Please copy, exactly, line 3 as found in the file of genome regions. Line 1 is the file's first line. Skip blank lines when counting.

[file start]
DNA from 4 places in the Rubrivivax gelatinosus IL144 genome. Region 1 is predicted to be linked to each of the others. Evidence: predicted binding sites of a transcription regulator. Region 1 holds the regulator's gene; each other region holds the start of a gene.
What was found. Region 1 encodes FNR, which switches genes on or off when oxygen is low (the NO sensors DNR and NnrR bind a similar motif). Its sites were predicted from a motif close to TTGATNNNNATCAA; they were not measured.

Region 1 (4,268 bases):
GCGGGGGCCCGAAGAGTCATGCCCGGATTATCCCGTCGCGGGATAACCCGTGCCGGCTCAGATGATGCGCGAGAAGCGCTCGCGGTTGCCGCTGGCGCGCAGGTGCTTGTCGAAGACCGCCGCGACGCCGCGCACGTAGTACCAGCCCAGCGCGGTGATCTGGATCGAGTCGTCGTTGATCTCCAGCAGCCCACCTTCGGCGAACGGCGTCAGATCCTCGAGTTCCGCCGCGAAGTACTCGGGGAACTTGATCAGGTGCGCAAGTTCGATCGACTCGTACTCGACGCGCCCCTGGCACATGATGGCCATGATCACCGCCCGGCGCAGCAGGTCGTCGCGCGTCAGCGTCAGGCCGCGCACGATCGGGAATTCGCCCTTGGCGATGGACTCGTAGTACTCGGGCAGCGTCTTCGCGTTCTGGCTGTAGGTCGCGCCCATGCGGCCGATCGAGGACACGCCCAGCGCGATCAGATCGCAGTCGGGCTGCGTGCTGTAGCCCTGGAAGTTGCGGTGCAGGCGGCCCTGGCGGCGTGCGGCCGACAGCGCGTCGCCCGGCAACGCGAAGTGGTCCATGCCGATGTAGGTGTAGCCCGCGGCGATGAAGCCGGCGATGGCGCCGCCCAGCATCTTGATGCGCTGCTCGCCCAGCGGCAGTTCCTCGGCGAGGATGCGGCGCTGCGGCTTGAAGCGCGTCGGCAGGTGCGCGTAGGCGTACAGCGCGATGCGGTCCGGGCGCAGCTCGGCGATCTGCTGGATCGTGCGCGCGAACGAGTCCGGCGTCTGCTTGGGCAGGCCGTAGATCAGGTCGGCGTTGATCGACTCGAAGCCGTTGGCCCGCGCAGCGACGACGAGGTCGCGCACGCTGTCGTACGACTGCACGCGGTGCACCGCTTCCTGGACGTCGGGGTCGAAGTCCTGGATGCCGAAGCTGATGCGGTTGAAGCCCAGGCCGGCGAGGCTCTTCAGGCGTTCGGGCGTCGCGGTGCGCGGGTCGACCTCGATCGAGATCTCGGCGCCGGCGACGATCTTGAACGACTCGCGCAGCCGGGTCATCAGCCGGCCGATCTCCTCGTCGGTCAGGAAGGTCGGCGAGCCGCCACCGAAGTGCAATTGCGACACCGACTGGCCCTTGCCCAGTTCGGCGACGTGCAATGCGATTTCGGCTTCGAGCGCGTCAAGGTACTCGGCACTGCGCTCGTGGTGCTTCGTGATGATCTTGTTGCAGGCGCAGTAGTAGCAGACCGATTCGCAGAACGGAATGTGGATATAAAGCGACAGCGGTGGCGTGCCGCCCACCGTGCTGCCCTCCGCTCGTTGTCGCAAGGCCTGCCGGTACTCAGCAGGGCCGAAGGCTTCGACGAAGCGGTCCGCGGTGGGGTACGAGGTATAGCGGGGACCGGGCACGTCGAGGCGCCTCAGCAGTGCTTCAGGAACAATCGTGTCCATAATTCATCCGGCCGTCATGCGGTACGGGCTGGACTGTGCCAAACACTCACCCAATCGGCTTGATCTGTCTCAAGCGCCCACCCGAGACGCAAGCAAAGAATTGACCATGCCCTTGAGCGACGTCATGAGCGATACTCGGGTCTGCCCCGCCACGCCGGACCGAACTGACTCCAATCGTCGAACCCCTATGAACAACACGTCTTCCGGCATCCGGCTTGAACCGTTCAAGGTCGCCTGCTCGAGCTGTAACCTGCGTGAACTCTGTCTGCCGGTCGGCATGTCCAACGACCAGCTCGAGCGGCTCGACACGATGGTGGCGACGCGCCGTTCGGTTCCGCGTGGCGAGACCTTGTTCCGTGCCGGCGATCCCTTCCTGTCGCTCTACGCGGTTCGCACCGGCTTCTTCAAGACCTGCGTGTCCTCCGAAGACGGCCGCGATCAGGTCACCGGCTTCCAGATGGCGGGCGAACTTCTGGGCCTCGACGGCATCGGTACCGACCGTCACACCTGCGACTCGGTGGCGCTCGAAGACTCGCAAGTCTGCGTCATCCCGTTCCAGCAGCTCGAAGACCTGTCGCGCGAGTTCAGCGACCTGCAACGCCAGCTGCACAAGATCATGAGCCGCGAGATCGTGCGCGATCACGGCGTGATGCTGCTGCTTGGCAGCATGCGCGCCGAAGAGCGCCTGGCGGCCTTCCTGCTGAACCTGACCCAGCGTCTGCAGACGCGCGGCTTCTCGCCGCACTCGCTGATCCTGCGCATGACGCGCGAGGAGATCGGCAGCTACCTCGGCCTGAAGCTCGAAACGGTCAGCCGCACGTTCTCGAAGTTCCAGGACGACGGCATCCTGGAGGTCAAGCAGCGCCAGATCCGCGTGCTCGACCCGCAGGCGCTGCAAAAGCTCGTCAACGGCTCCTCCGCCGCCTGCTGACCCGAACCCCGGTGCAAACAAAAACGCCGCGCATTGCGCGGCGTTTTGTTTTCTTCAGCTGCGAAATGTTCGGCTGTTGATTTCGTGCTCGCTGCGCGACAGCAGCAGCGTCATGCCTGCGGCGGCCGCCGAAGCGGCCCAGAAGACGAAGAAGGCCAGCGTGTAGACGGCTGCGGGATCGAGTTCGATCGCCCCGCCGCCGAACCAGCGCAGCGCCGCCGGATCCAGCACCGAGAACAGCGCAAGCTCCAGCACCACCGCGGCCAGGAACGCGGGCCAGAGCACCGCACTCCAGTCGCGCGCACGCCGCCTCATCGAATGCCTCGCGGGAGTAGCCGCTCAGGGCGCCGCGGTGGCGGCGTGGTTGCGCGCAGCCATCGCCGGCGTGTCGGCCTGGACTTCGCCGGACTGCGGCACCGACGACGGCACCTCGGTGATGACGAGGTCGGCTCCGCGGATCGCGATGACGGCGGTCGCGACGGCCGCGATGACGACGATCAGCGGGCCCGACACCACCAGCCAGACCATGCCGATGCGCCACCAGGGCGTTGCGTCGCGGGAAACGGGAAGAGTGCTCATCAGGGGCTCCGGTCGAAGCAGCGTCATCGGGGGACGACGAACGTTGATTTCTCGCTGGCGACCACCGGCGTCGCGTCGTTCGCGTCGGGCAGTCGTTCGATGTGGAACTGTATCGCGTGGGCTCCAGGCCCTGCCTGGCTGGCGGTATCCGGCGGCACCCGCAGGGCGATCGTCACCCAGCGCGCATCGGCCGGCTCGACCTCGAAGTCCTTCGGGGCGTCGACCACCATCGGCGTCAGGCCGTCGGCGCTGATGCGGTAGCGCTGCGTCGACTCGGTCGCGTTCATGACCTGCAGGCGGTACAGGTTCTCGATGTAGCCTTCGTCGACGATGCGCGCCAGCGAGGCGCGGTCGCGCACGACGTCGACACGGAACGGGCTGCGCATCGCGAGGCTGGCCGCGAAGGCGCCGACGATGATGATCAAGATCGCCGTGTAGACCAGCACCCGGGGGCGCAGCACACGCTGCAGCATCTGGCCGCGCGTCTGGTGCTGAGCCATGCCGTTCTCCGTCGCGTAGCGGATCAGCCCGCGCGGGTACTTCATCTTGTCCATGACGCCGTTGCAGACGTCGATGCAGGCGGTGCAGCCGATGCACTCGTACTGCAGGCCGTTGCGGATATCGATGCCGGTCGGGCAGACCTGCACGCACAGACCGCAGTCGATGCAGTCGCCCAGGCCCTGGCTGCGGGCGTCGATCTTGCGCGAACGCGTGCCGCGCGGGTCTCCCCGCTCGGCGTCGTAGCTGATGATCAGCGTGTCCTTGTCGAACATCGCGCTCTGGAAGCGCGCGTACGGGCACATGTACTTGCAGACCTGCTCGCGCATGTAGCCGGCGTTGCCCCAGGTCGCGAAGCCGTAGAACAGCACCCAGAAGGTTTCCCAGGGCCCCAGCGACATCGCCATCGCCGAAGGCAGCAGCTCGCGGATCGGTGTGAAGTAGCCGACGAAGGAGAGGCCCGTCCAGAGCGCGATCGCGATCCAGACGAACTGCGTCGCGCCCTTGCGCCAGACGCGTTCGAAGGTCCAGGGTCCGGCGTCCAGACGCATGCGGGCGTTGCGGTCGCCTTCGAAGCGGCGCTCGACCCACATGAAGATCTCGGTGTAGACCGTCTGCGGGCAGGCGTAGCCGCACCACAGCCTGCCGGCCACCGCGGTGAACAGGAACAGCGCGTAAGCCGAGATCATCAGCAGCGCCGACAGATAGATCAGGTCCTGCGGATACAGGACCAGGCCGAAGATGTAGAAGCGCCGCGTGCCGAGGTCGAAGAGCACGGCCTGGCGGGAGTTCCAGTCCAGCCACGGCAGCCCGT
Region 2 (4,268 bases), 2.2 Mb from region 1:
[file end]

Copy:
Region 1 (4,268 bases):